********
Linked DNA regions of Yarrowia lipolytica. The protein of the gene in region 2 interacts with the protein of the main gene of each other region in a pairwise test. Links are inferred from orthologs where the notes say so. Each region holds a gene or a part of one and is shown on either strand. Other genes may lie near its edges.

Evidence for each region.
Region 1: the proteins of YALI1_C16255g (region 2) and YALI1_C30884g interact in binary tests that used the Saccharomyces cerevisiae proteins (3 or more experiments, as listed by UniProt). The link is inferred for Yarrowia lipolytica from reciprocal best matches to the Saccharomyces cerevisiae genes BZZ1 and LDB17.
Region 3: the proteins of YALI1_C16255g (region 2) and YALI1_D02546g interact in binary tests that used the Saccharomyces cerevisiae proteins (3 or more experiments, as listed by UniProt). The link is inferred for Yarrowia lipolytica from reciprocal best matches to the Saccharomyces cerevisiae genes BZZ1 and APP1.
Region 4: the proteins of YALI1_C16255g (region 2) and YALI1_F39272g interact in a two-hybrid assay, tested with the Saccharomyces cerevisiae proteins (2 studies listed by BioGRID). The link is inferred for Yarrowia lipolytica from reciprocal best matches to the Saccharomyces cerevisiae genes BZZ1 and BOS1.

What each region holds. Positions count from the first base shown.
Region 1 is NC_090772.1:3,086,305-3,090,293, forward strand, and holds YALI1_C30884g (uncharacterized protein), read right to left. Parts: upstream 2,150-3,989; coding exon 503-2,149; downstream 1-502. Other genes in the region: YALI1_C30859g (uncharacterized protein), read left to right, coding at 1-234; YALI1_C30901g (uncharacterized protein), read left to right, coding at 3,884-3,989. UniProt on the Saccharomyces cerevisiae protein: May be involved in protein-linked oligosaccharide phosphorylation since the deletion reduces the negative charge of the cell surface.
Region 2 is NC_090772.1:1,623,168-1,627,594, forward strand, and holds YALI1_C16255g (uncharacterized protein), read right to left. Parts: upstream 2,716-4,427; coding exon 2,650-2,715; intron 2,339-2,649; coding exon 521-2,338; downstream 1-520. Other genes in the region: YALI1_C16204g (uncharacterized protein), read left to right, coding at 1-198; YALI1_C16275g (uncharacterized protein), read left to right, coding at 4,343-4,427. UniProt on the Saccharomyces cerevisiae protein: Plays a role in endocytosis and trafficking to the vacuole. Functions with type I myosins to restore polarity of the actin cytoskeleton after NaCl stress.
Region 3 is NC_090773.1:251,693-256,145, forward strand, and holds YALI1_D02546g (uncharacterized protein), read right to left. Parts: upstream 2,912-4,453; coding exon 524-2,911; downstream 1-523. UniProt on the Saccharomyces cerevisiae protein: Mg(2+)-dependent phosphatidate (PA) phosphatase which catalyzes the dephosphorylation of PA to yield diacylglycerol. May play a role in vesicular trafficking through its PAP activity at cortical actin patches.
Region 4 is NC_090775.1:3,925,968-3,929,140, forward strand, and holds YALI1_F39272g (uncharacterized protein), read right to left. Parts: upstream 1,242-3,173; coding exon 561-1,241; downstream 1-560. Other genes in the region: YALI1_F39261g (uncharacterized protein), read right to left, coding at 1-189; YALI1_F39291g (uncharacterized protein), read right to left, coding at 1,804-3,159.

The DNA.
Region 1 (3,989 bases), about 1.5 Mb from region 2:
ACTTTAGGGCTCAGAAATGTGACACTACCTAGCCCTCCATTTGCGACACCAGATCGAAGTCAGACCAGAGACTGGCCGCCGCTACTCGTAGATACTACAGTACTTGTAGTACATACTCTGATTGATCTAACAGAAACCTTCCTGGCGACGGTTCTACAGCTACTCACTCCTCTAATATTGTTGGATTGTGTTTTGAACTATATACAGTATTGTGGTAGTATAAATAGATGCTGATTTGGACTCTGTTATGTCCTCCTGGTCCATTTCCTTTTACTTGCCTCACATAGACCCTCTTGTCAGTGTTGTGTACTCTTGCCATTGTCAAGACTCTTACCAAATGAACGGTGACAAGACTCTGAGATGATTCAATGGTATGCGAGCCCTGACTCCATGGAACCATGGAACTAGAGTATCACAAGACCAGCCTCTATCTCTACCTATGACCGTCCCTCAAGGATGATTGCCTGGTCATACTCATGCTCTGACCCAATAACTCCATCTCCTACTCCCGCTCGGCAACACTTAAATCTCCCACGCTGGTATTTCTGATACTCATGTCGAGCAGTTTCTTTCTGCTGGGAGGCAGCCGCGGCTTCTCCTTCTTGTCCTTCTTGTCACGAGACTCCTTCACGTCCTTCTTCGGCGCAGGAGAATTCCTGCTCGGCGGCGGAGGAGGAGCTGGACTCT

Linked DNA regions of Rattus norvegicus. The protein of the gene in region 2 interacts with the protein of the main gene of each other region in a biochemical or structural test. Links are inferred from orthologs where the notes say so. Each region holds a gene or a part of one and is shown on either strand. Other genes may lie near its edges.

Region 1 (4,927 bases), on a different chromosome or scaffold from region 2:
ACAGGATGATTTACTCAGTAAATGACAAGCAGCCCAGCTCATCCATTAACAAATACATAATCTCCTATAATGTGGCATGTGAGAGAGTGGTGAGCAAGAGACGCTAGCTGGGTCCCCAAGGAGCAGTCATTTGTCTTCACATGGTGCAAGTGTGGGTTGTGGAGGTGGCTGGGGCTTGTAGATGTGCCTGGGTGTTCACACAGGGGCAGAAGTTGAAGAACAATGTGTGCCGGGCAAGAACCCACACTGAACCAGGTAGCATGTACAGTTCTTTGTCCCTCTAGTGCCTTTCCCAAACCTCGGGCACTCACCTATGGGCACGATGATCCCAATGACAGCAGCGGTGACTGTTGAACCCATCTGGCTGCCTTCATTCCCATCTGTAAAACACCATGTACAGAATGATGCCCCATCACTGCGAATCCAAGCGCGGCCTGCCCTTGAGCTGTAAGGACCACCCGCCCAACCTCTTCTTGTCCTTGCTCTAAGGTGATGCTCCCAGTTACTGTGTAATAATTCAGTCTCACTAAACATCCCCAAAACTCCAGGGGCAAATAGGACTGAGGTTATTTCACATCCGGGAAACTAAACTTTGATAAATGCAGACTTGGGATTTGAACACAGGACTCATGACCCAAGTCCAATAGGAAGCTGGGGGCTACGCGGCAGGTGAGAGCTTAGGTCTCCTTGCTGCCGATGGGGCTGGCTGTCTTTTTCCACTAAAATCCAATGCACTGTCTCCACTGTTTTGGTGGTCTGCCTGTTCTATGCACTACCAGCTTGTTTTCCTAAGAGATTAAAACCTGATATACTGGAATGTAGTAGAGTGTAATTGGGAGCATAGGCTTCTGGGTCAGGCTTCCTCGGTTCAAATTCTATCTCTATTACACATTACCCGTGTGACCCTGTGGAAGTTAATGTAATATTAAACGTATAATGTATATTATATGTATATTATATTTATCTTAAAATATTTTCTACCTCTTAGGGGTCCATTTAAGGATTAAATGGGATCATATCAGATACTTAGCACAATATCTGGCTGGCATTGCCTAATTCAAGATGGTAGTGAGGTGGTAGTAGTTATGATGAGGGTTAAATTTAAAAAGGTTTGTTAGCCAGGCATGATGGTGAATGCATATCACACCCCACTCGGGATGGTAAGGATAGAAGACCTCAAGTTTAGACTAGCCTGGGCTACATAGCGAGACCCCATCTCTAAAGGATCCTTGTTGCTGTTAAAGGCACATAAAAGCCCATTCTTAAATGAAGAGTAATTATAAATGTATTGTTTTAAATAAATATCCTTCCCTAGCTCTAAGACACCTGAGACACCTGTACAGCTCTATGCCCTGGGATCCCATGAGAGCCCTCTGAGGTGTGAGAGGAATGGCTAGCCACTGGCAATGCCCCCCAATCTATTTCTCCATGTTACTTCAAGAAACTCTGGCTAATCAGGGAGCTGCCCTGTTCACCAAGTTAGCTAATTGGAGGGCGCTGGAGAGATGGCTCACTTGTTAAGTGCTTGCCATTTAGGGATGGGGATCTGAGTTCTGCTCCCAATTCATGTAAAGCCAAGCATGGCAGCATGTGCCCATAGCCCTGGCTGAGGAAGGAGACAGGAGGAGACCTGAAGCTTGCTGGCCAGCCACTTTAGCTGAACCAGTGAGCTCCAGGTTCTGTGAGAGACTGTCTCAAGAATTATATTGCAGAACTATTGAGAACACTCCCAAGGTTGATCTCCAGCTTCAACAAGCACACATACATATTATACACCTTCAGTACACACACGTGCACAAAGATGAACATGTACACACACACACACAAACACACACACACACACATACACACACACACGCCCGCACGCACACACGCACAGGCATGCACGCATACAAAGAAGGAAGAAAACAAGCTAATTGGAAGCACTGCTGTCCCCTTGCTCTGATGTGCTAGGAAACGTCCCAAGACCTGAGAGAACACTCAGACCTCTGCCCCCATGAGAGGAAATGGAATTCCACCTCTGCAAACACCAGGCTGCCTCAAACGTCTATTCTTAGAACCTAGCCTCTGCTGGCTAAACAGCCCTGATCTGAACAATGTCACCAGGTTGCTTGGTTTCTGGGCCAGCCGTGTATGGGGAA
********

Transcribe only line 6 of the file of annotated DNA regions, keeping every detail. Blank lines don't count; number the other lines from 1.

What each region holds. Positions count from the first base shown.